Mark Johnston – is he happy or what!
Sea trials 1.
Sea trials 2.
Sea trials 3.

After running the boat for several years, they put her into storage in 1984. She began to deteriorate, as do all unused wooden boats. Eventually, it was decision time. Eric Johnston suggested gasoline and a match as the best way to “restore” her, so bad was her condition. The final decision was to completely restore the Jeanette Rae, though.

Work began by stripping off the entire rotted and delaminated plywood hull. By May of 2001 the final piece of the original cabin was disassembled and reconstruction could start. Several new frames and some new stringers were required. Obviously all new exterior plywood hull planking was required. By August of 2001 this important milestone was reached.

Work continued on the rebuilding and reconstruction and by January of 2002 the new cabin was in place and new paint and varnish had the Jeanette Rae looking like a new boat. Wiring began in February, as did the process of getting the replacement engine ready for installation. This time, the power plant was to be a Chrysler 318.

From here, things began to move a little more quickly. By April the new engine was installed and the boat made ready for shipping to her new home, the Charlestown Marina. Finally, after spending from 1999 to 2002 being rebuilt, the Jeanette Rae was re-launched on May 10, 2002. On May 23rd, they fueled her up, and headed out to the bay for the first time in years.

All was not completely well, though. She was plagued by various engine problems that made boat trips less than totally enjoyable. Finally the decision was made to repower her for the third time. The boat was delivered to Victor at Bay Performance to work his magic on her.

The Jeanette Rae was going to be fitted with a brand new Marine Power 5.7L Vortec engine, pumping out 325 horsepower. The old engine was pulled and the new one dropped in. Only minor alterations were required to the exhaust system and engine bearers. It took Victor only about 15 hours to pull the old engine and fit the new one in place.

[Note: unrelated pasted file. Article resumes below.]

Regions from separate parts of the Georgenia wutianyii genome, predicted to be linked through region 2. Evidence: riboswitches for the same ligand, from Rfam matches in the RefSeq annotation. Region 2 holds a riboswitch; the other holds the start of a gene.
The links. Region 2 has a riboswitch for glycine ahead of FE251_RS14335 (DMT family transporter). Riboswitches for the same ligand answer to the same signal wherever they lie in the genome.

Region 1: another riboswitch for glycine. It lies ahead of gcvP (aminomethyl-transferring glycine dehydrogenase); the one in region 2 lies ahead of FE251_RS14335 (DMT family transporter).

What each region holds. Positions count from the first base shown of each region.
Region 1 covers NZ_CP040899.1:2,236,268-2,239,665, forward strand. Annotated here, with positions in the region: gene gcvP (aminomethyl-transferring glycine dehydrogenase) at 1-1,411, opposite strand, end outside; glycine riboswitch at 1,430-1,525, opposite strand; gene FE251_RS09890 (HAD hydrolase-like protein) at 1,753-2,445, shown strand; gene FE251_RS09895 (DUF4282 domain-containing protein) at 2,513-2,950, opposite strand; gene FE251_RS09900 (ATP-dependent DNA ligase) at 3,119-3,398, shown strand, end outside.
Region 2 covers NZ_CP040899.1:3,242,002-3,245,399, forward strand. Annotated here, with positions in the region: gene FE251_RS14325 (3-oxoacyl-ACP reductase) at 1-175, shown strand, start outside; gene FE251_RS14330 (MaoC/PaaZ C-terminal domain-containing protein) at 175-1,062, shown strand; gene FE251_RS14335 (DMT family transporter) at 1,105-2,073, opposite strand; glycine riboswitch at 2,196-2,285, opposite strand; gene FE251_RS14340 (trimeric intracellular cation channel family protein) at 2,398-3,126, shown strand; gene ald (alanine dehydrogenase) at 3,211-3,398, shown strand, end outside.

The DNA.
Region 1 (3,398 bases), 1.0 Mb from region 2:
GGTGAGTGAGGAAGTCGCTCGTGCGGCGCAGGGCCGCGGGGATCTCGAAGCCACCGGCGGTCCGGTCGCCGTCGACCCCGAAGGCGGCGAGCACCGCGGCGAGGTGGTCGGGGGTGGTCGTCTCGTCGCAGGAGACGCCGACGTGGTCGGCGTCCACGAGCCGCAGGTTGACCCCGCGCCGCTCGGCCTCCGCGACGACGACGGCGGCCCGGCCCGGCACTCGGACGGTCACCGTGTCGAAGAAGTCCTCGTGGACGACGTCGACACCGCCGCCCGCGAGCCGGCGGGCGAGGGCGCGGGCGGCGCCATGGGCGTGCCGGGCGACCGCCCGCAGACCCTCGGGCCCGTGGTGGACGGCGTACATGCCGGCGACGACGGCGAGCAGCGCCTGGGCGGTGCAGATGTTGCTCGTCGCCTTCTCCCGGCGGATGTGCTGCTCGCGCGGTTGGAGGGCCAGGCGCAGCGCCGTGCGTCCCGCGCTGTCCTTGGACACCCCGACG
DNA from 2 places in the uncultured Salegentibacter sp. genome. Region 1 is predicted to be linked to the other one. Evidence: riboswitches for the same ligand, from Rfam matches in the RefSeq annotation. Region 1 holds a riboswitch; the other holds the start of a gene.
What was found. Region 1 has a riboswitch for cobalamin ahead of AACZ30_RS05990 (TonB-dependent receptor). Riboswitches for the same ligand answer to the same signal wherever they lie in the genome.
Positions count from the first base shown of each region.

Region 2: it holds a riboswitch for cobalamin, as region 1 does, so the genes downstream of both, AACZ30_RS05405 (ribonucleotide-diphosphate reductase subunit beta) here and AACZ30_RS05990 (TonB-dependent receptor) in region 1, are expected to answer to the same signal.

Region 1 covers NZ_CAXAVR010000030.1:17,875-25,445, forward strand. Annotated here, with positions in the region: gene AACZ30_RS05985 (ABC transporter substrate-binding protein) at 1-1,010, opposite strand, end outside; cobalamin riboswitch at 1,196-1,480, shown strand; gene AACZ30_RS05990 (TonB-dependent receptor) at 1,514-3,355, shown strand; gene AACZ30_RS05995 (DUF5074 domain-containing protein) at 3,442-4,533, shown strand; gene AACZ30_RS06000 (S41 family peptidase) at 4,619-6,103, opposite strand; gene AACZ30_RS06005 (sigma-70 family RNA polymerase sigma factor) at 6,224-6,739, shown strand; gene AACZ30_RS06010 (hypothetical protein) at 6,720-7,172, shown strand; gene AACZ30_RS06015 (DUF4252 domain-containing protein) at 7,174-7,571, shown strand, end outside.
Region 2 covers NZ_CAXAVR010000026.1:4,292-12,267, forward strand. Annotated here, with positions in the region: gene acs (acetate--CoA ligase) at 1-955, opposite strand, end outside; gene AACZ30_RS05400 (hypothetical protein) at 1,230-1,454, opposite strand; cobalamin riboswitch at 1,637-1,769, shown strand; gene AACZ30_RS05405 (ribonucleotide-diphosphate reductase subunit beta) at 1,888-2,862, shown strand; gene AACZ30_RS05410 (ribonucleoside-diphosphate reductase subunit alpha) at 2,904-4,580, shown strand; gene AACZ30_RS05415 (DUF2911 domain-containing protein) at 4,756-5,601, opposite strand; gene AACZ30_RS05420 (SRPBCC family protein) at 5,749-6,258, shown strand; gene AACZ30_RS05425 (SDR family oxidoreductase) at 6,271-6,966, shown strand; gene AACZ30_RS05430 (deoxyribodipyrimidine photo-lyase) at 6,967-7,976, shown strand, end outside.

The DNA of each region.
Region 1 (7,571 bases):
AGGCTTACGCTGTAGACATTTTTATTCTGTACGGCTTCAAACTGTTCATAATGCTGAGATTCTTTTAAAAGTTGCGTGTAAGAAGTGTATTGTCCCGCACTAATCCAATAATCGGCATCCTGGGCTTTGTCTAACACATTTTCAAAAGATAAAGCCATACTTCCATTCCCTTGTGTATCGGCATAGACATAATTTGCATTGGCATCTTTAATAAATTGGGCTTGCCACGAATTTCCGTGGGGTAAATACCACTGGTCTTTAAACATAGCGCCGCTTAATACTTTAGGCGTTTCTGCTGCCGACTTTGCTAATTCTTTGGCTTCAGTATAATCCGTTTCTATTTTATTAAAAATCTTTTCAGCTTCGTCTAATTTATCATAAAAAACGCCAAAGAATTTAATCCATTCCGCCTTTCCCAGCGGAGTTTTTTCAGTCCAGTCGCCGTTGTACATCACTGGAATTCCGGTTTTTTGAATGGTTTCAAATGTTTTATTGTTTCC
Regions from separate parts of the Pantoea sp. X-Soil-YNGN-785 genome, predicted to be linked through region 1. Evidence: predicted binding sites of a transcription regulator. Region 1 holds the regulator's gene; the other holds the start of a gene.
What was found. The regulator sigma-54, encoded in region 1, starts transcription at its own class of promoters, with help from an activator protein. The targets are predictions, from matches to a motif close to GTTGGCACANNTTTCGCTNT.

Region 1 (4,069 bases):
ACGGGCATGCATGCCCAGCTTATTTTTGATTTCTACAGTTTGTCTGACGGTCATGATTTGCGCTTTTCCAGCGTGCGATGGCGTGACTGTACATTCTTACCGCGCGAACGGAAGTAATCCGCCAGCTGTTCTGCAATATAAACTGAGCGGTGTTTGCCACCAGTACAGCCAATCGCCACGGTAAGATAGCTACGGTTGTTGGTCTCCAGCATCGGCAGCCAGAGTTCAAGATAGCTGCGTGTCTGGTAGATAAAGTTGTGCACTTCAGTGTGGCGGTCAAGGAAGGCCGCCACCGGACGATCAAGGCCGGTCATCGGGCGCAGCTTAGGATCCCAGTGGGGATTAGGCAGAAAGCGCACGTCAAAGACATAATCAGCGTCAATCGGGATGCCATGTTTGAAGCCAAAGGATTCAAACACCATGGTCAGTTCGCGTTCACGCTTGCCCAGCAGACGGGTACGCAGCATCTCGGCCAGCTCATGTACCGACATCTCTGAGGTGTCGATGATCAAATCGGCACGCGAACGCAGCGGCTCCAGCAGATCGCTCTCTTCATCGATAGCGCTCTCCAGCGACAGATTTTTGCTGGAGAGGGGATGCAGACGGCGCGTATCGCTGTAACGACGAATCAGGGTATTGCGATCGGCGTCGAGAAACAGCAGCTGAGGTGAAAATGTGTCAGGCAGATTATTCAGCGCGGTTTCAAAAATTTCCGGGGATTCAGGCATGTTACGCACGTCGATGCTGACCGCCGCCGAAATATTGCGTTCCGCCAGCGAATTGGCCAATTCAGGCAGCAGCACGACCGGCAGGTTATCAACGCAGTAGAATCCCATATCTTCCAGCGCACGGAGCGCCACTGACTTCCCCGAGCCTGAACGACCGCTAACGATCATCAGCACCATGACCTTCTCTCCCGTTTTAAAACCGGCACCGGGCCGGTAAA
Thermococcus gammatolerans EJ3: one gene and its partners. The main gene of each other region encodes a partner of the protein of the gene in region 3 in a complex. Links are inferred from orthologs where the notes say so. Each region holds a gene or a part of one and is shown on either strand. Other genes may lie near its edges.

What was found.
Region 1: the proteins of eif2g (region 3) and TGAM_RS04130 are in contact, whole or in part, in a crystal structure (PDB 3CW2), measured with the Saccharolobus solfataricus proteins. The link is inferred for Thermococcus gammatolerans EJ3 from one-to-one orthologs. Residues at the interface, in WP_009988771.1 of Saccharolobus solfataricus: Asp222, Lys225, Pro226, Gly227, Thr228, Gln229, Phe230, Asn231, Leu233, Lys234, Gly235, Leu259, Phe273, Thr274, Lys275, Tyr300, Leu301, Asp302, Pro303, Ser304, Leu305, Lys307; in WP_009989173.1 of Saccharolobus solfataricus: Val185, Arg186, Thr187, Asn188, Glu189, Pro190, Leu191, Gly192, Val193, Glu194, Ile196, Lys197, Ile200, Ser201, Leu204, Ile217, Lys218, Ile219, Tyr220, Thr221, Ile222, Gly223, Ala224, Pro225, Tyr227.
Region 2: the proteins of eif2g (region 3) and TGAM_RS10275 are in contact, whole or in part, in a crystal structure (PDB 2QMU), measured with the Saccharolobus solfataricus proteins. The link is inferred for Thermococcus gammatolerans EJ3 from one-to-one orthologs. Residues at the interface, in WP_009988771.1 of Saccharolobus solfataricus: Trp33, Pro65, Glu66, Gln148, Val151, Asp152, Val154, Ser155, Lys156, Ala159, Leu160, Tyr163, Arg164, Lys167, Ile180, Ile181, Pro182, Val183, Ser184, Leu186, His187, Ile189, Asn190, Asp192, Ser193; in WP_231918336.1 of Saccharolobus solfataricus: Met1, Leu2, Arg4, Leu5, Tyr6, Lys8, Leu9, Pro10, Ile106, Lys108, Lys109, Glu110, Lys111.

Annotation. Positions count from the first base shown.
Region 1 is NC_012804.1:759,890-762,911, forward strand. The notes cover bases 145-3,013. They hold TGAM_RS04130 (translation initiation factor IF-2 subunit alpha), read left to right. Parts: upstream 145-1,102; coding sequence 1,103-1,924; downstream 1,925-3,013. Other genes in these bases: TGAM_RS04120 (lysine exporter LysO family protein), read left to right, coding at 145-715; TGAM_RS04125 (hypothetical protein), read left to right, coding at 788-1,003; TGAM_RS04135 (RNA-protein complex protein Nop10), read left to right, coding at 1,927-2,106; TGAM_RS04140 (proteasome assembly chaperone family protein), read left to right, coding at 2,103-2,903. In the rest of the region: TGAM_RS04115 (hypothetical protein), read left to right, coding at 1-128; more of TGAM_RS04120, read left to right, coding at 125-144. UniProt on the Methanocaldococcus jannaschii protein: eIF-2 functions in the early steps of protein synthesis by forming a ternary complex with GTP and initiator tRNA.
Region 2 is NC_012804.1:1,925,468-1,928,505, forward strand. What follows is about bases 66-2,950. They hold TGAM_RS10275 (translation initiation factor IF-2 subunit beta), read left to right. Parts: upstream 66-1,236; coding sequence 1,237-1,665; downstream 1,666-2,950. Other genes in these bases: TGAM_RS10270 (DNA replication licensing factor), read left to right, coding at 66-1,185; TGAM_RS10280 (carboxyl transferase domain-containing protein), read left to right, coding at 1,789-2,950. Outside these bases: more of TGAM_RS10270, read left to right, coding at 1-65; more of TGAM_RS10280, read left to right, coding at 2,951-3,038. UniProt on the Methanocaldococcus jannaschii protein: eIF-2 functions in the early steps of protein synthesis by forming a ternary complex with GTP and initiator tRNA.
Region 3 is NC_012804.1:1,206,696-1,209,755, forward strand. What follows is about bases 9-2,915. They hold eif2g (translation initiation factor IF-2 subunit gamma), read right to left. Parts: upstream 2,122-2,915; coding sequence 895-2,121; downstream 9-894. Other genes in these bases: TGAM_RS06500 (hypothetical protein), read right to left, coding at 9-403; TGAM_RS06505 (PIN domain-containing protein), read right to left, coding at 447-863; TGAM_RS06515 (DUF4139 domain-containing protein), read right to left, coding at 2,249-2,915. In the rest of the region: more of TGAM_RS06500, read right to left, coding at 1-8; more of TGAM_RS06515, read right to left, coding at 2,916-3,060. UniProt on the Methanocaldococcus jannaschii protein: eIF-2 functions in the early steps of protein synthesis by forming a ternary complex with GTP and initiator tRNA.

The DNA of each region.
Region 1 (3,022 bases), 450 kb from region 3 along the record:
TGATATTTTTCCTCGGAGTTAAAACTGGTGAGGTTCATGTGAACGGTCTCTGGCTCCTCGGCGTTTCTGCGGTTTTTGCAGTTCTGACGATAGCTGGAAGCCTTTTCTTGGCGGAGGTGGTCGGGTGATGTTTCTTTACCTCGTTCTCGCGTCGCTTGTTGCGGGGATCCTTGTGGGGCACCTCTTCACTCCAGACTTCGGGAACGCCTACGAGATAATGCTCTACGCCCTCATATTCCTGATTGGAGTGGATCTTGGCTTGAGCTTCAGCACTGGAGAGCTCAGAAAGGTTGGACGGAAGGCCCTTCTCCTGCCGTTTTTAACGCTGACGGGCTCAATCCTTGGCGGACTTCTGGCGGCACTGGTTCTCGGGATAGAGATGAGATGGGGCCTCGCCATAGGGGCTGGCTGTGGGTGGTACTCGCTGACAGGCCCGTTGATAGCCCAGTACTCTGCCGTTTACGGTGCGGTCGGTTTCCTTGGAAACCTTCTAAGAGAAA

We all met at Bay Boat Works on a cold and slightly drizzly Tuesday afternoon. It would be Mark, Eric and Toms first look at the new power plant. As Victor showed off his installation, it was hard to tell who was grinning more. Victor and Mark climbed aboard and fired up the new engine; ready to head out to show Mark how she handled with her hardware.

Tom, Eric and I headed out to the gas dock to watch as Mark and Victor ran back and forth at various power levels. It was impossible to miss Mark’s grin. After a couple of photo ops and some practice runs, Victor pulled up to the dock and jumped off. Eric climbed on board and the Jeanette Rae headed off to her berth at Charlestown.

Was the rebuild and repowering worth it? If you look at it from a purely monetary perspective, the answer is, maybe not. But after meeting the Johnston’s, learning about Jeanette Rae’s history and sensing the family’s pride of accomplishment in a job well done, who couldn’t agree that it was well worth it.

The first three photographs are courtesy of the Bartenders Yahoo Group.

Paul Esterle
Freelance Boating Writer
Capt'n Pauley's Place
The Virtual Boatyard